Okay, that probably overstates the case. But Professor Alister McGrath of Oxford claims, despite all evidence to the contrary, that atheism is “in decline” and will soon be trumped by faith. I’ve always found it odd when people speak about faith without addressing the obvious question: Faith in what? Is faith in Zeus going to claim victory over atheism? Faith in Huitzlpochtli?
Atheism is in decline and will be trumped by faith, the professor of science and religion at the University of Oxford has said.
Professor Alister McGrath made his predictions during the annual Parchman Lectures at Baylor University’s Truett Theological Seminary, the Baptist Standard reports. The academic, who has degrees in molecular biology, theology and intellectual history, spoke on “why faith makes sense: exploring the rationality of Christianity.”
McGrath said he was an atheist as a young man, but faith makes greater sense of reality and transcends reason, which is insufficient for understanding the world.
“New Atheism ridicules the ‘irrationality of faith,'” said McGrath, who has debated New Atheist icons such as Richard Dawkins and Christopher Hitchens. “But it’s in decline, because it’s stale, dull and incredible. It provides unsatisfactory answers to ultimate questions. People want to know more.”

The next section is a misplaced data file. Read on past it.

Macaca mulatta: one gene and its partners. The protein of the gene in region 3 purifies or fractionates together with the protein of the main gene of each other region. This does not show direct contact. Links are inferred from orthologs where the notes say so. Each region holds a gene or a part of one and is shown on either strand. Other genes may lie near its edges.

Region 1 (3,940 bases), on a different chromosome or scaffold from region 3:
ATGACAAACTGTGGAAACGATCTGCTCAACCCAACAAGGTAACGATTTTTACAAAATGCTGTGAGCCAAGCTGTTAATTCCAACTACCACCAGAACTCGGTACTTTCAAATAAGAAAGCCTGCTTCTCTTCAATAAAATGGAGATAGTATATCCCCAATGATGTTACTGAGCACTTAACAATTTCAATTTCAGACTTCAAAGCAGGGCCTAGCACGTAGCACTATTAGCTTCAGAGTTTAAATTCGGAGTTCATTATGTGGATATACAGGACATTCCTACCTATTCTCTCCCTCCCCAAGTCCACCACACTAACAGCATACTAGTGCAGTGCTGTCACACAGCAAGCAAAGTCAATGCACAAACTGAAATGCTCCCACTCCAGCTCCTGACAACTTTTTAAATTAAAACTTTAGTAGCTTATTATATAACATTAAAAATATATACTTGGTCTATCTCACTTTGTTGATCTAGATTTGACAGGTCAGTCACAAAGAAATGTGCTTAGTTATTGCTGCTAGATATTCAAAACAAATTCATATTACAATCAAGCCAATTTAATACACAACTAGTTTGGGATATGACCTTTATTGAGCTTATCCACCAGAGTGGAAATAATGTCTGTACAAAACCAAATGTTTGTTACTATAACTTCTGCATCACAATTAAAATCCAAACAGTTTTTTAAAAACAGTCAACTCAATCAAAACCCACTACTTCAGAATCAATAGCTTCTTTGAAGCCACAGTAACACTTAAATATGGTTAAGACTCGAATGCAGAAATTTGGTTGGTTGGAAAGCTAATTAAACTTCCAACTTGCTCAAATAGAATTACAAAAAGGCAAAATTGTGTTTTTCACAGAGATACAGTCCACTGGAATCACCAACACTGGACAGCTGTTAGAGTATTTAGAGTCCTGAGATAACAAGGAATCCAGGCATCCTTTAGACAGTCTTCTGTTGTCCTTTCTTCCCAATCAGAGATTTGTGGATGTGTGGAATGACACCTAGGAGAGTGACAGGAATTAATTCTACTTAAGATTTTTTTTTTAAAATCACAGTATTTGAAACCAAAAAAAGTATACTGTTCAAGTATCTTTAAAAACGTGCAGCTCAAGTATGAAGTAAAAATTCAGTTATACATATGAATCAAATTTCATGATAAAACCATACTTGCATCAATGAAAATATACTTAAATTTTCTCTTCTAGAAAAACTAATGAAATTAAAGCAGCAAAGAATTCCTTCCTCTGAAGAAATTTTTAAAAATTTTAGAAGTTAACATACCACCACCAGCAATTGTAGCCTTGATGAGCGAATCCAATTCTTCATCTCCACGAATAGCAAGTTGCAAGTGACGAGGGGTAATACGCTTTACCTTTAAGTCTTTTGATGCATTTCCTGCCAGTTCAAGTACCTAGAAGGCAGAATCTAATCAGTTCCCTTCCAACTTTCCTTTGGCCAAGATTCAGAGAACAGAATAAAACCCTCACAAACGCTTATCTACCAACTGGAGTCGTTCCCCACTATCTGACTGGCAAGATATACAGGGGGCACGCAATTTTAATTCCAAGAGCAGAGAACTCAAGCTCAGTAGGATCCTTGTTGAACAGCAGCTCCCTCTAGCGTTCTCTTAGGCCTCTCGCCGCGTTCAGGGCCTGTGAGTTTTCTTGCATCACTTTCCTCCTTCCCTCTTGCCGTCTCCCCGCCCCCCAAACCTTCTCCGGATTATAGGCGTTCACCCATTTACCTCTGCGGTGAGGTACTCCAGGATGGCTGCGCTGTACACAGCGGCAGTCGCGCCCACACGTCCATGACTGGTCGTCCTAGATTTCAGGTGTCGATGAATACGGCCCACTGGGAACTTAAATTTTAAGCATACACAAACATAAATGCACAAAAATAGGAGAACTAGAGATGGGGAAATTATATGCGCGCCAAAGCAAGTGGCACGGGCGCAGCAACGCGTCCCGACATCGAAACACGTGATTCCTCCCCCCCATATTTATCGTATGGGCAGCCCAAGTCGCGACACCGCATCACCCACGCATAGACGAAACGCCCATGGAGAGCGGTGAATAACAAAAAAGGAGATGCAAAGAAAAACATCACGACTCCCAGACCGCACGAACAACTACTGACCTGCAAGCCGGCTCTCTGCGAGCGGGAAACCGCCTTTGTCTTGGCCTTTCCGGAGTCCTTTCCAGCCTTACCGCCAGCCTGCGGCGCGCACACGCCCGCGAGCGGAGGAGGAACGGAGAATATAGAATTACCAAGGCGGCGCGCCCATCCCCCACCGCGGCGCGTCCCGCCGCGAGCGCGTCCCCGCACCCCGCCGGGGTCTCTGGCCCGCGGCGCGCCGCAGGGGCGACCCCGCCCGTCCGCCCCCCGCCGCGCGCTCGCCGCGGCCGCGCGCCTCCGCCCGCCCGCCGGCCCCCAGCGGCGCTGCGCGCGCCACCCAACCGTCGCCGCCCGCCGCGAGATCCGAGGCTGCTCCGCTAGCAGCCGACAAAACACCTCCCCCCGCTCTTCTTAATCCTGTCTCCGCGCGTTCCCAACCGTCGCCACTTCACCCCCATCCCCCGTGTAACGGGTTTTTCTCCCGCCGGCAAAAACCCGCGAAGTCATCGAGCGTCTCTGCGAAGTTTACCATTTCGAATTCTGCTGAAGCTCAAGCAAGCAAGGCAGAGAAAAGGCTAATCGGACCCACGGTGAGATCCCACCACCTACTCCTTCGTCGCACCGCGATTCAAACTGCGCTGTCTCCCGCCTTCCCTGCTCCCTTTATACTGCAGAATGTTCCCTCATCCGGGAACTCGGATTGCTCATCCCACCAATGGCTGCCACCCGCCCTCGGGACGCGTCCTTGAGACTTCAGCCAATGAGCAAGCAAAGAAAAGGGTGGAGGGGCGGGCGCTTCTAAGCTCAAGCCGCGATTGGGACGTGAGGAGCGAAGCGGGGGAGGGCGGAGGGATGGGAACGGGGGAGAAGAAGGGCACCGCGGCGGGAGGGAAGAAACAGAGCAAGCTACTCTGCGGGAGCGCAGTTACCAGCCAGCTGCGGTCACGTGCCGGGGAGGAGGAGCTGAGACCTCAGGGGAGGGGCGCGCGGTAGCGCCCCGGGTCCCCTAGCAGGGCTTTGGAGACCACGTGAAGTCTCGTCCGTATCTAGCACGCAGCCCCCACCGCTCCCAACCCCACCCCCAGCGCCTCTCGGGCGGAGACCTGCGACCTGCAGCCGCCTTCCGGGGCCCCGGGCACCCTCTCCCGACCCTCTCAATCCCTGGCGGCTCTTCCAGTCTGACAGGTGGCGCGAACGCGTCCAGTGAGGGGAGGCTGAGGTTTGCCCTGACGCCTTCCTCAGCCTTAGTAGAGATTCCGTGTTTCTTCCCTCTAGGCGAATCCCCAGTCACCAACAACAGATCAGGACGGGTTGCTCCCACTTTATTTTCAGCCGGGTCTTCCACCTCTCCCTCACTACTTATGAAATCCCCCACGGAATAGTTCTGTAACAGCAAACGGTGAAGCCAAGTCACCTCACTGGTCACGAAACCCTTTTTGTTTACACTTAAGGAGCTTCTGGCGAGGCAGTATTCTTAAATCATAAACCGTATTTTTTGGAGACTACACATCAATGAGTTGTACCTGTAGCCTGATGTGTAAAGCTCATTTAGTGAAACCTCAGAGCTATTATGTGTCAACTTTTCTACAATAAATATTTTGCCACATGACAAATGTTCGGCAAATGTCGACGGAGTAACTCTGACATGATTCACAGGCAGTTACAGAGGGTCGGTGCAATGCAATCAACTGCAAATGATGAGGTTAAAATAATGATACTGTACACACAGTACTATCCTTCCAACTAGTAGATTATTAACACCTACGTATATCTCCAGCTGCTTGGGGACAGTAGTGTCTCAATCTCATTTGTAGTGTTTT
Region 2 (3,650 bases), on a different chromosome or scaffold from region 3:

And yet the number of atheists has grown enormously, especially in his home country, where more than 25% of the population identifies as either atheist or agnostic, and 42% say they don’t identify with a religion. Even in the United States, a far more religious country than England, has seen significant growth in the percentage of people who identify as atheist, agnostic of non-religious. And this is especially true among younger people. By what possible standard could one claim that atheism is “in decline” in the west? He doesn’t try to make any argument for this claim other than, to paraphrase, “atheism is in decline because I think it’s sterile and empty.” But what he believes is obviously not the same as what the population believes.
“We don’t have to worry about it all that much. That’s the human condition: We know we cannot prove all the great questions of life,” he said. But Christians can offer their answers to hard questions, as well as reasons for believing them, he assured.
“The best way to persuade others is not by argument but by inviting them to step inside (of faith) and see if it helps make sense of things,” he said, citing CS Lewis. “It is not an illusion, but truth, and truth shall set you free.”
This is classic religio-babble. This guy teaches at Oxford? I’d expect an argument this bad from Josh McDowell.